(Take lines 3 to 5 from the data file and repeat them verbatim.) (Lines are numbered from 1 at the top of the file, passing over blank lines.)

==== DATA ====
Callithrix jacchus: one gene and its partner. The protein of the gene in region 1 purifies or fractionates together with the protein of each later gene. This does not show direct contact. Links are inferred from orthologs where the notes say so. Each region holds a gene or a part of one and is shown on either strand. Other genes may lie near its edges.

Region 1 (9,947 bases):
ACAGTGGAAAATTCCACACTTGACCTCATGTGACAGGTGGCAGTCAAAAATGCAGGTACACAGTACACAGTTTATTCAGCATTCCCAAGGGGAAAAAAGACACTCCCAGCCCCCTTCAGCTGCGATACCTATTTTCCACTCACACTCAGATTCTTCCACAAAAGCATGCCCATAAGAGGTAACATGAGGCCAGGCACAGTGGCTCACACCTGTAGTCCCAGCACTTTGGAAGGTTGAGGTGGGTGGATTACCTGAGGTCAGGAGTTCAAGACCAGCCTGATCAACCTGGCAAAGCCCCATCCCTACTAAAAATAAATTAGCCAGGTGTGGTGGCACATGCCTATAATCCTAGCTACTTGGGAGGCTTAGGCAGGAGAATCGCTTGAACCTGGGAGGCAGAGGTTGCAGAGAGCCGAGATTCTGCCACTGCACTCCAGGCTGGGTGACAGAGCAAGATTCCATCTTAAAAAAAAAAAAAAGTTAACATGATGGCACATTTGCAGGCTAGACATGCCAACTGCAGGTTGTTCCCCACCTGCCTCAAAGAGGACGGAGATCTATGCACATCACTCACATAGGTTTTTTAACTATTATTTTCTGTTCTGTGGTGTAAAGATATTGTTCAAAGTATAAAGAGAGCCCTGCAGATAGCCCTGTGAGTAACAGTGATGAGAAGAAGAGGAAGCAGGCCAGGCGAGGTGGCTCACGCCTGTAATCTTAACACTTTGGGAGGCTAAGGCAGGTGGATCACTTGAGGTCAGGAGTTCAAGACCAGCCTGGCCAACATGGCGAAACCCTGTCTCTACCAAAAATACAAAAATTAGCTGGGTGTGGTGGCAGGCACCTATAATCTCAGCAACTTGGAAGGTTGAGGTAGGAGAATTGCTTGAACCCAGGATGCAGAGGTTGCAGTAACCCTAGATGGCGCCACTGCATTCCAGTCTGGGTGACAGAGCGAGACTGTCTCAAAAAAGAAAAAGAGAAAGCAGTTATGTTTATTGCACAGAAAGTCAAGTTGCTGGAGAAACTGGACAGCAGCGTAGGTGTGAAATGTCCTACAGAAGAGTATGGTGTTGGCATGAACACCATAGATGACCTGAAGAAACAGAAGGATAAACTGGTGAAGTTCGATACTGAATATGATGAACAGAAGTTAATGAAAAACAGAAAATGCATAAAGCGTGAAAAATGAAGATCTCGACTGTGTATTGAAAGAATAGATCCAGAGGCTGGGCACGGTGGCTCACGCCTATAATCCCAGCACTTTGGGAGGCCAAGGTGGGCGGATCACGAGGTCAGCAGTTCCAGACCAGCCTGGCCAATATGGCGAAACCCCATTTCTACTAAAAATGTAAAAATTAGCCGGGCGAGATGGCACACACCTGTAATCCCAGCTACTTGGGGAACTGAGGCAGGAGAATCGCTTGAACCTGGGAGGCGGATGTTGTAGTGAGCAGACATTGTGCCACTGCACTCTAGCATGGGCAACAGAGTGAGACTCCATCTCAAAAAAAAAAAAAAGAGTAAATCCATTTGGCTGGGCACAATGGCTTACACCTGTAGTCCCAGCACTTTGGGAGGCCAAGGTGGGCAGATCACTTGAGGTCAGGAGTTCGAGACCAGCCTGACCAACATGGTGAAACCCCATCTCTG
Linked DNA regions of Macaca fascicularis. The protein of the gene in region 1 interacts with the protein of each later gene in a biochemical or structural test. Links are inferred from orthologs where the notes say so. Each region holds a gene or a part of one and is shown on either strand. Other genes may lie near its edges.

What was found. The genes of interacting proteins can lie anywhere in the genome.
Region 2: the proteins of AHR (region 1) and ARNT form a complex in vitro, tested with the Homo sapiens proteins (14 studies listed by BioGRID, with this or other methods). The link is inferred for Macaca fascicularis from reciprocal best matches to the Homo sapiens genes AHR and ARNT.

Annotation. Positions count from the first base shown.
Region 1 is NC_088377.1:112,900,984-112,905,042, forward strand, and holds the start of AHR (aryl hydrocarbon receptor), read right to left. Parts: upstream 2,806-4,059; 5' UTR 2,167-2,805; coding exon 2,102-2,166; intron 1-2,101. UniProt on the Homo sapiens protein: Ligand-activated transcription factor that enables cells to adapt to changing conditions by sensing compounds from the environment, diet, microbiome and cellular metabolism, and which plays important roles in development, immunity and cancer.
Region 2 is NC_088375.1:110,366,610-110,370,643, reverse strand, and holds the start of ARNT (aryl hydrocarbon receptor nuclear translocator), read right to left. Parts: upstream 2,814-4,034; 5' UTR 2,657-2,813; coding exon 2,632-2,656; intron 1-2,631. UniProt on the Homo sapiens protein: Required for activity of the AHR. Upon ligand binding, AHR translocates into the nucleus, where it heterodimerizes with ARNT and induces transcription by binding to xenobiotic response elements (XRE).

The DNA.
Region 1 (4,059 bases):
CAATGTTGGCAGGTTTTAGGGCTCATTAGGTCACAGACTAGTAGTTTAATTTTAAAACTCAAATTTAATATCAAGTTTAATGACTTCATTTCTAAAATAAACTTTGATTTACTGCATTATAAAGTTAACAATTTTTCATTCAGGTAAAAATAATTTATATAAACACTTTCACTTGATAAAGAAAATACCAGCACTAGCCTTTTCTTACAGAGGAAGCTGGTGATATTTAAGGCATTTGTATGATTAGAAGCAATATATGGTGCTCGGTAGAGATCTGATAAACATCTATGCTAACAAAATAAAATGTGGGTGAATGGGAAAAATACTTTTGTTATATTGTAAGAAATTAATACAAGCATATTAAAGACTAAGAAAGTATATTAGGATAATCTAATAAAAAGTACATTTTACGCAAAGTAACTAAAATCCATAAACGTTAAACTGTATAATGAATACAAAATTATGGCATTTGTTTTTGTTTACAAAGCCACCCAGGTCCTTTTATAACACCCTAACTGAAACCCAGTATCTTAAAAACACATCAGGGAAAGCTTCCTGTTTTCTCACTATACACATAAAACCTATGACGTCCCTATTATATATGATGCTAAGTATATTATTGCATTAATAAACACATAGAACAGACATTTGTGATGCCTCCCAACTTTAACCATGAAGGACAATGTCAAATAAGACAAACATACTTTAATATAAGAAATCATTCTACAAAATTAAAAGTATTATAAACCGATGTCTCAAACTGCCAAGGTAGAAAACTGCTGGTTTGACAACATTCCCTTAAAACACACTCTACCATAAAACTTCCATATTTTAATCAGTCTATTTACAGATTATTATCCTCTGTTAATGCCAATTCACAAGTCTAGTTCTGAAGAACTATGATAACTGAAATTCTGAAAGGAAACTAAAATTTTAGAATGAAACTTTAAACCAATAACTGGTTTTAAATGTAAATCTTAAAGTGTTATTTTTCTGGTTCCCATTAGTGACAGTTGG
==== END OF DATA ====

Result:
ACAGTGGAAAATTCCACACTTGACCTCATGTGACAGGTGGCAGTCAAAAATGCAGGTACACAGTACACAGTTTATTCAGCATTCCCAAGGGGAAAAAAGACACTCCCAGCCCCCTTCAGCTGCGATACCTATTTTCCACTCACACTCAGATTCTTCCACAAAAGCATGCCCATAAGAGGTAACATGAGGCCAGGCACAGTGGCTCACACCTGTAGTCCCAGCACTTTGGAAGGTTGAGGTGGGTGGATTACCTGAGGTCAGGAGTTCAAGACCAGCCTGATCAACCTGGCAAAGCCCCATCCCTACTAAAAATAAATTAGCCAGGTGTGGTGGCACATGCCTATAATCCTAGCTACTTGGGAGGCTTAGGCAGGAGAATCGCTTGAACCTGGGAGGCAGAGGTTGCAGAGAGCCGAGATTCTGCCACTGCACTCCAGGCTGGGTGACAGAGCAAGATTCCATCTTAAAAAAAAAAAAAAGTTAACATGATGGCACATTTGCAGGCTAGACATGCCAACTGCAGGTTGTTCCCCACCTGCCTCAAAGAGGACGGAGATCTATGCACATCACTCACATAGGTTTTTTAACTATTATTTTCTGTTCTGTGGTGTAAAGATATTGTTCAAAGTATAAAGAGAGCCCTGCAGATAGCCCTGTGAGTAACAGTGATGAGAAGAAGAGGAAGCAGGCCAGGCGAGGTGGCTCACGCCTGTAATCTTAACACTTTGGGAGGCTAAGGCAGGTGGATCACTTGAGGTCAGGAGTTCAAGACCAGCCTGGCCAACATGGCGAAACCCTGTCTCTACCAAAAATACAAAAATTAGCTGGGTGTGGTGGCAGGCACCTATAATCTCAGCAACTTGGAAGGTTGAGGTAGGAGAATTGCTTGAACCCAGGATGCAGAGGTTGCAGTAACCCTAGATGGCGCCACTGCATTCCAGTCTGGGTGACAGAGCGAGACTGTCTCAAAAAAGAAAAAGAGAAAGCAGTTATGTTTATTGCACAGAAAGTCAAGTTGCTGGAGAAACTGGACAGCAGCGTAGGTGTGAAATGTCCTACAGAAGAGTATGGTGTTGGCATGAACACCATAGATGACCTGAAGAAACAGAAGGATAAACTGGTGAAGTTCGATACTGAATATGATGAACAGAAGTTAATGAAAAACAGAAAATGCATAAAGCGTGAAAAATGAAGATCTCGACTGTGTATTGAAAGAATAGATCCAGAGGCTGGGCACGGTGGCTCACGCCTATAATCCCAGCACTTTGGGAGGCCAAGGTGGGCGGATCACGAGGTCAGCAGTTCCAGACCAGCCTGGCCAATATGGCGAAACCCCATTTCTACTAAAAATGTAAAAATTAGCCGGGCGAGATGGCACACACCTGTAATCCCAGCTACTTGGGGAACTGAGGCAGGAGAATCGCTTGAACCTGGGAGGCGGATGTTGTAGTGAGCAGACATTGTGCCACTGCACTCTAGCATGGGCAACAGAGTGAGACTCCATCTCAAAAAAAAAAAAAAGAGTAAATCCATTTGGCTGGGCACAATGGCTTACACCTGTAGTCCCAGCACTTTGGGAGGCCAAGGTGGGCAGATCACTTGAGGTCAGGAGTTCGAGACCAGCCTGACCAACATGGTGAAACCCCATCTCTG
Linked DNA regions of Macaca fascicularis. The protein of the gene in region 1 interacts with the protein of each later gene in a biochemical or structural test. Links are inferred from orthologs where the notes say so. Each region holds a gene or a part of one and is shown on either strand. Other genes may lie near its edges.

What was found. The genes of interacting proteins can lie anywhere in the genome.